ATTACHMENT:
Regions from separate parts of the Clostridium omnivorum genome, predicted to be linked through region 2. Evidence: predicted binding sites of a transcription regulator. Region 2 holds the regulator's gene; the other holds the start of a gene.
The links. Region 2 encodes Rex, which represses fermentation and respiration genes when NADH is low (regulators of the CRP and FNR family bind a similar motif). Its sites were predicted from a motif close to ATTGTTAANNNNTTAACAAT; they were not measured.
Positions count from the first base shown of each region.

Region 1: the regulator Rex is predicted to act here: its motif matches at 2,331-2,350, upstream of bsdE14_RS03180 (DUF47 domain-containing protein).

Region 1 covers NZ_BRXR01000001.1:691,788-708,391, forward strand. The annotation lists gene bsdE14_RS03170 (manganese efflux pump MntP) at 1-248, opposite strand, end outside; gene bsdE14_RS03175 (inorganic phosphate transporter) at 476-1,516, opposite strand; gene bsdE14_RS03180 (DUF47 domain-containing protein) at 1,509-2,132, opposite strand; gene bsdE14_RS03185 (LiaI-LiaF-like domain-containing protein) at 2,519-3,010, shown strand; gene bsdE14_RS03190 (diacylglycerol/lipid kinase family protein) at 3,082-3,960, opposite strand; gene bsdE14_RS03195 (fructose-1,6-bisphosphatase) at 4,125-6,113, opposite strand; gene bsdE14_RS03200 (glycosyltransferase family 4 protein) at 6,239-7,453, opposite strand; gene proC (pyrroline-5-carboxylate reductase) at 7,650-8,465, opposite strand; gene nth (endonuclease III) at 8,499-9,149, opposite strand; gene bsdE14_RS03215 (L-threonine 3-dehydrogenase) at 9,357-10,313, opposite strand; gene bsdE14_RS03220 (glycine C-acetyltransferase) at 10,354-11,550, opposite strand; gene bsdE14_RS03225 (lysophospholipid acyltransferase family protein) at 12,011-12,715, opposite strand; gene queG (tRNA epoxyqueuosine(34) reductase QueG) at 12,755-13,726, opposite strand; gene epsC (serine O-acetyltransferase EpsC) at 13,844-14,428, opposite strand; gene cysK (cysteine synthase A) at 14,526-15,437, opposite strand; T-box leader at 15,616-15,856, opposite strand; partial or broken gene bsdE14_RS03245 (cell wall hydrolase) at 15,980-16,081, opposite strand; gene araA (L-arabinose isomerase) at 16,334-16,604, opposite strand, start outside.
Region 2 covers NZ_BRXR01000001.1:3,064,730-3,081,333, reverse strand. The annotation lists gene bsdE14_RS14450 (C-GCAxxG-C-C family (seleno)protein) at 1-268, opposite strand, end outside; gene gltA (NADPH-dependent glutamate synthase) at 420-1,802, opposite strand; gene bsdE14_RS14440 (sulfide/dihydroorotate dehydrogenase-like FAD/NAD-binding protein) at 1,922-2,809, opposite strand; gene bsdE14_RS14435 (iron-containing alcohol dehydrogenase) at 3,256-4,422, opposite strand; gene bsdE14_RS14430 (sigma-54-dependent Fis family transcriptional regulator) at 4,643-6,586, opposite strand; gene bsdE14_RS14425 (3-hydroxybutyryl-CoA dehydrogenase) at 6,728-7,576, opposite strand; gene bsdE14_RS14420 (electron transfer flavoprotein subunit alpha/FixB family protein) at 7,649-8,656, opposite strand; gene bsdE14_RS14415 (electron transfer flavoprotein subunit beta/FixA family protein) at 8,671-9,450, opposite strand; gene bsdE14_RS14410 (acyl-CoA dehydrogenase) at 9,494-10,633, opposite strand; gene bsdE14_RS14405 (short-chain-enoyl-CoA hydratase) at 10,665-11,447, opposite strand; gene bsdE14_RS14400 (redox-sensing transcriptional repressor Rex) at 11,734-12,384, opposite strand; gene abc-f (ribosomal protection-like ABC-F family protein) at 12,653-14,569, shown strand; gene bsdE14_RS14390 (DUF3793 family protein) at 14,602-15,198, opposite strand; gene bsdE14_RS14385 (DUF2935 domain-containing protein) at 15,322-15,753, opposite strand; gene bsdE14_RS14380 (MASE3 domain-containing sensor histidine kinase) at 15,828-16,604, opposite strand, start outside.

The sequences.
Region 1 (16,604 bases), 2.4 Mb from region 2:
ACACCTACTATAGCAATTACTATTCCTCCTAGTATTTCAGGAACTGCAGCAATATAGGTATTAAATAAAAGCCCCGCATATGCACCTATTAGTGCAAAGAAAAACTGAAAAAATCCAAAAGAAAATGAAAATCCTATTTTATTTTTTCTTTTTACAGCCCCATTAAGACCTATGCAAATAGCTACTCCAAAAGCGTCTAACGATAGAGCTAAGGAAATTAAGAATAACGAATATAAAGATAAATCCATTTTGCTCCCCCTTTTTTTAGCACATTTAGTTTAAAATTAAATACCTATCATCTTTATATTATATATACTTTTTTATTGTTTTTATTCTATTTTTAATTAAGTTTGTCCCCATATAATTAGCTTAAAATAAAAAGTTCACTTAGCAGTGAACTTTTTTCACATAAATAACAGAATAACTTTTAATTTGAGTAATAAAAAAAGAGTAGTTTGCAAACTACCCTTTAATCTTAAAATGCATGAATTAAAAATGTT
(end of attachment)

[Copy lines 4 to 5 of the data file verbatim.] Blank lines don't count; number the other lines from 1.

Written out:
Region 1: the regulator Rex is predicted to act here: its motif matches at 2,331-2,350, upstream of bsdE14_RS03180 (DUF47 domain-containing protein).

Region 1 covers NZ_BRXR01000001.1:691,788-708,391, forward strand. The annotation lists gene bsdE14_RS03170 (manganese efflux pump MntP) at 1-248, opposite strand, end outside; gene bsdE14_RS03175 (inorganic phosphate transporter) at 476-1,516, opposite strand; gene bsdE14_RS03180 (DUF47 domain-containing protein) at 1,509-2,132, opposite strand; gene bsdE14_RS03185 (LiaI-LiaF-like domain-containing protein) at 2,519-3,010, shown strand; gene bsdE14_RS03190 (diacylglycerol/lipid kinase family protein) at 3,082-3,960, opposite strand; gene bsdE14_RS03195 (fructose-1,6-bisphosphatase) at 4,125-6,113, opposite strand; gene bsdE14_RS03200 (glycosyltransferase family 4 protein) at 6,239-7,453, opposite strand; gene proC (pyrroline-5-carboxylate reductase) at 7,650-8,465, opposite strand; gene nth (endonuclease III) at 8,499-9,149, opposite strand; gene bsdE14_RS03215 (L-threonine 3-dehydrogenase) at 9,357-10,313, opposite strand; gene bsdE14_RS03220 (glycine C-acetyltransferase) at 10,354-11,550, opposite strand; gene bsdE14_RS03225 (lysophospholipid acyltransferase family protein) at 12,011-12,715, opposite strand; gene queG (tRNA epoxyqueuosine(34) reductase QueG) at 12,755-13,726, opposite strand; gene epsC (serine O-acetyltransferase EpsC) at 13,844-14,428, opposite strand; gene cysK (cysteine synthase A) at 14,526-15,437, opposite strand; T-box leader at 15,616-15,856, opposite strand; partial or broken gene bsdE14_RS03245 (cell wall hydrolase) at 15,980-16,081, opposite strand; gene araA (L-arabinose isomerase) at 16,334-16,604, opposite strand, start outside.